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From "Thomas Cooper (PGR)" <>
Subject Complete latency calculation
Date Tue, 31 Jan 2017 15:55:36 GMT

First a bit of background:

I am a PhD student working on modelling the performance of Storm topologies. I am having reasonable
success in modelling the complete latency, however depending on the load (throughput) I can
be up to 50% out.

After exhausting all other sources of possible latency (mostly remote transfer delays between
workers on separate machines) it seems the final path of ack tuples from the end component
to the Acker and through to the Spout is the last source of unknown latency. Under heavy load
and a relatively low number of spout tasks, each task will be busy calling next_tuple and
acking, so ack complete messages may back up at the spout. This will artificially extend the
complete latency. As the spout does not report metrics for the delay/processing of acks, I
cannot account for this effect in my models.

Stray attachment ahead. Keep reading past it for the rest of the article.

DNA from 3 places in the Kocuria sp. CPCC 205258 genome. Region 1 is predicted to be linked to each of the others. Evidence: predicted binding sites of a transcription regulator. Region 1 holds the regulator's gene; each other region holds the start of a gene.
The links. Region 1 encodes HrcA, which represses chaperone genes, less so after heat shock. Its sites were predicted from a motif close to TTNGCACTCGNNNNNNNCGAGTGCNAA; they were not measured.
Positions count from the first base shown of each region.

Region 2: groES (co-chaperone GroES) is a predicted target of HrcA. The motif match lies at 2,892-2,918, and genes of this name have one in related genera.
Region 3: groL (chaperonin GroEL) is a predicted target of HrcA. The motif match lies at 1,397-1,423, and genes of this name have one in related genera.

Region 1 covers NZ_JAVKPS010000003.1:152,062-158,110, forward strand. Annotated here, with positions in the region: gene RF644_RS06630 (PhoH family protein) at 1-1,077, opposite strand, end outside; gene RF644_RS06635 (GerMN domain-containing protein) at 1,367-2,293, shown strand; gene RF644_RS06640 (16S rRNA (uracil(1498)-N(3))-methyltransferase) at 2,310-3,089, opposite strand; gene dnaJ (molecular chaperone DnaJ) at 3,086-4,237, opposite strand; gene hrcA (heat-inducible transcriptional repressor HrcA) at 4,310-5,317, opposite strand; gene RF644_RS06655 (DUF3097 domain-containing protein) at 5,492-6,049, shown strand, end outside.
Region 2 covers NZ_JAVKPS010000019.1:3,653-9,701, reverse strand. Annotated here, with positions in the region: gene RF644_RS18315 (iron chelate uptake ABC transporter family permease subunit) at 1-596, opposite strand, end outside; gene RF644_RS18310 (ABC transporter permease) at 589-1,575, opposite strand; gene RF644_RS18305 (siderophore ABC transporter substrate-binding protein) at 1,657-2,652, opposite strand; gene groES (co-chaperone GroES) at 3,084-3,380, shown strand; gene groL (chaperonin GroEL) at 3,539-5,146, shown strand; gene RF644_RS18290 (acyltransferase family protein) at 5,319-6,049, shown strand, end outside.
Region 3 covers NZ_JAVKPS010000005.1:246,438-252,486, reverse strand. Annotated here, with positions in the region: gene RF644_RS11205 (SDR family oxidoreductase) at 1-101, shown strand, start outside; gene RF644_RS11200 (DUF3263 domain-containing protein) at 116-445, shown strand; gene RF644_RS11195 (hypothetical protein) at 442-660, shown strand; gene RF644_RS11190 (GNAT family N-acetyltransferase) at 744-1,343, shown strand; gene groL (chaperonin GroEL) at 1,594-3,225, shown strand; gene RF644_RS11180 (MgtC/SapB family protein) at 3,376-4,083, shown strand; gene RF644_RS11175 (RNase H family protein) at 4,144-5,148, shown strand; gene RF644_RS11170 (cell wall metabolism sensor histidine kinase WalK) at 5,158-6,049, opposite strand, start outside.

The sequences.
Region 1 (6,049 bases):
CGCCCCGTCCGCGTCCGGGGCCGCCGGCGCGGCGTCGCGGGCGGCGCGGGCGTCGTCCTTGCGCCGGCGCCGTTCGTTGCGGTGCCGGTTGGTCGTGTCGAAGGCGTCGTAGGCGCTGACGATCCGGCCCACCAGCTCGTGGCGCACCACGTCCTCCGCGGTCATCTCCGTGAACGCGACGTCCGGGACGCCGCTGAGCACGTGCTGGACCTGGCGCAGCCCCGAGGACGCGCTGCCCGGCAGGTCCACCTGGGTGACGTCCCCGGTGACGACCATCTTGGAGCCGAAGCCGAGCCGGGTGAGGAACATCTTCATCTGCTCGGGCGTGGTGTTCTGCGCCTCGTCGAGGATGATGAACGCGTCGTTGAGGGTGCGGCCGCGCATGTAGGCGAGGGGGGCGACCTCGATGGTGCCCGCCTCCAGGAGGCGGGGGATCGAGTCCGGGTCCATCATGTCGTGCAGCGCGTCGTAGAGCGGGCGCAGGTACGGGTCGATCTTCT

I thought I might have to resort to implementing my own spout (a custom Storm fork is something
I would prefer to avoid). However, after seeing issue 1742 (
it seems Jungtaek Lim and the Storm devs have already spotted this problem and implemented
a solution in the master and 1.x branches. Having the Ackers stop the complete latency clock
makes more sense (particularly under heavy load) and makes the complete latency match more
closely that of the sojourn time (spout to final component) through the whole topology.

However, I was hoping to get these models working with the latest storm release (1.0.2). It
doesn't appear that these changes have been backported to the 1.0.x branch yet?

My Question (TL;DR):

Where in the 1.0.x codebase does the ack_ack message to the spout tasks get processed? I know
that implementations of ISpout have an ack() method that gets called. However, in my test
topologies when I leave this method unimplemented the system still reports a complete latency
for that spout? The timestamp in the ack_ack message must be getting processes somewhere,
but I am struggling to identify where.

Any help locating this would be most appreciated.


Thomas Cooper
PhD Student
Newcastle University, School of Computer Science
W: | A: 4th Floor, The Core, Science Central, Bath Lane, Newcastle
upon Tyne, NE4 5TF

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